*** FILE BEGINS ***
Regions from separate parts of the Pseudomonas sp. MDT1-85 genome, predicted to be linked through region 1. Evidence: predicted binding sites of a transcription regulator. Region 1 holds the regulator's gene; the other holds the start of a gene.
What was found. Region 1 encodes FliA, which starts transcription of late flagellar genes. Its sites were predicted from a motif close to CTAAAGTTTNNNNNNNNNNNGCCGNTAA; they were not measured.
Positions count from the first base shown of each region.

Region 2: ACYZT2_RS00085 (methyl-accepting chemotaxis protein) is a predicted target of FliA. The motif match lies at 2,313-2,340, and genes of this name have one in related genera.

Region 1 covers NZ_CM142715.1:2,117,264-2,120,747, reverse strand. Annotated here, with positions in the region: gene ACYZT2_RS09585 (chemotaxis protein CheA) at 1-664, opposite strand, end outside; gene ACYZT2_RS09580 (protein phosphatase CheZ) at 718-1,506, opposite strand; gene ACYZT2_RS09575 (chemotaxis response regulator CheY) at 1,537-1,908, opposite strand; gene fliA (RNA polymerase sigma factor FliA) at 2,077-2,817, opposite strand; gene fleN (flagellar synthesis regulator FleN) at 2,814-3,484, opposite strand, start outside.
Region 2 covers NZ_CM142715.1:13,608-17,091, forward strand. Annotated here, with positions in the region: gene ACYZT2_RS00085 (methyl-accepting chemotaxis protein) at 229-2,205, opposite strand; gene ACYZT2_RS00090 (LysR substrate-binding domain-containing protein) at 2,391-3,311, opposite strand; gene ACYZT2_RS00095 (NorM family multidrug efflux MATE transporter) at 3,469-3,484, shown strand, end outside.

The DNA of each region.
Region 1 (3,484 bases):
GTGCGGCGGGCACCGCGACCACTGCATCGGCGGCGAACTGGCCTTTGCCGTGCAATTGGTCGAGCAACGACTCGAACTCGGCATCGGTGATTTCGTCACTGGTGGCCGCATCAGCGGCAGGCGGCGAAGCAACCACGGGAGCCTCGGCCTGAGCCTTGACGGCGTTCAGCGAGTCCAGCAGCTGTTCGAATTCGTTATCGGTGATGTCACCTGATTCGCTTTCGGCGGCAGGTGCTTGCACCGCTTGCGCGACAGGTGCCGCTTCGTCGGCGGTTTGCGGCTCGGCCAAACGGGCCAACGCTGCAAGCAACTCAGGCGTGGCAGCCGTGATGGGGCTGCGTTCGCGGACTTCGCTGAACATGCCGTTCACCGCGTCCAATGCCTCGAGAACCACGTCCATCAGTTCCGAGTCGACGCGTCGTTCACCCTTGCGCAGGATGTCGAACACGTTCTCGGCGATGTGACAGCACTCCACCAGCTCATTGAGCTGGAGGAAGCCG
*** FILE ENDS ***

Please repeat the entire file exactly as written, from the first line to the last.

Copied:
Regions from separate parts of the Pseudomonas sp. MDT1-85 genome, predicted to be linked through region 1. Evidence: predicted binding sites of a transcription regulator. Region 1 holds the regulator's gene; the other holds the start of a gene.
What was found. Region 1 encodes FliA, which starts transcription of late flagellar genes. Its sites were predicted from a motif close to CTAAAGTTTNNNNNNNNNNNGCCGNTAA; they were not measured.
Positions count from the first base shown of each region.

Region 2: ACYZT2_RS00085 (methyl-accepting chemotaxis protein) is a predicted target of FliA. The motif match lies at 2,313-2,340, and genes of this name have one in related genera.

Region 1 covers NZ_CM142715.1:2,117,264-2,120,747, reverse strand. Annotated here, with positions in the region: gene ACYZT2_RS09585 (chemotaxis protein CheA) at 1-664, opposite strand, end outside; gene ACYZT2_RS09580 (protein phosphatase CheZ) at 718-1,506, opposite strand; gene ACYZT2_RS09575 (chemotaxis response regulator CheY) at 1,537-1,908, opposite strand; gene fliA (RNA polymerase sigma factor FliA) at 2,077-2,817, opposite strand; gene fleN (flagellar synthesis regulator FleN) at 2,814-3,484, opposite strand, start outside.
Region 2 covers NZ_CM142715.1:13,608-17,091, forward strand. Annotated here, with positions in the region: gene ACYZT2_RS00085 (methyl-accepting chemotaxis protein) at 229-2,205, opposite strand; gene ACYZT2_RS00090 (LysR substrate-binding domain-containing protein) at 2,391-3,311, opposite strand; gene ACYZT2_RS00095 (NorM family multidrug efflux MATE transporter) at 3,469-3,484, shown strand, end outside.

The DNA of each region.
Region 1 (3,484 bases):
GTGCGGCGGGCACCGCGACCACTGCATCGGCGGCGAACTGGCCTTTGCCGTGCAATTGGTCGAGCAACGACTCGAACTCGGCATCGGTGATTTCGTCACTGGTGGCCGCATCAGCGGCAGGCGGCGAAGCAACCACGGGAGCCTCGGCCTGAGCCTTGACGGCGTTCAGCGAGTCCAGCAGCTGTTCGAATTCGTTATCGGTGATGTCACCTGATTCGCTTTCGGCGGCAGGTGCTTGCACCGCTTGCGCGACAGGTGCCGCTTCGTCGGCGGTTTGCGGCTCGGCCAAACGGGCCAACGCTGCAAGCAACTCAGGCGTGGCAGCCGTGATGGGGCTGCGTTCGCGGACTTCGCTGAACATGCCGTTCACCGCGTCCAATGCCTCGAGAACCACGTCCATCAGTTCCGAGTCGACGCGTCGTTCACCCTTGCGCAGGATGTCGAACACGTTCTCGGCGATGTGACAGCACTCCACCAGCTCATTGAGCTGGAGGAAGCCG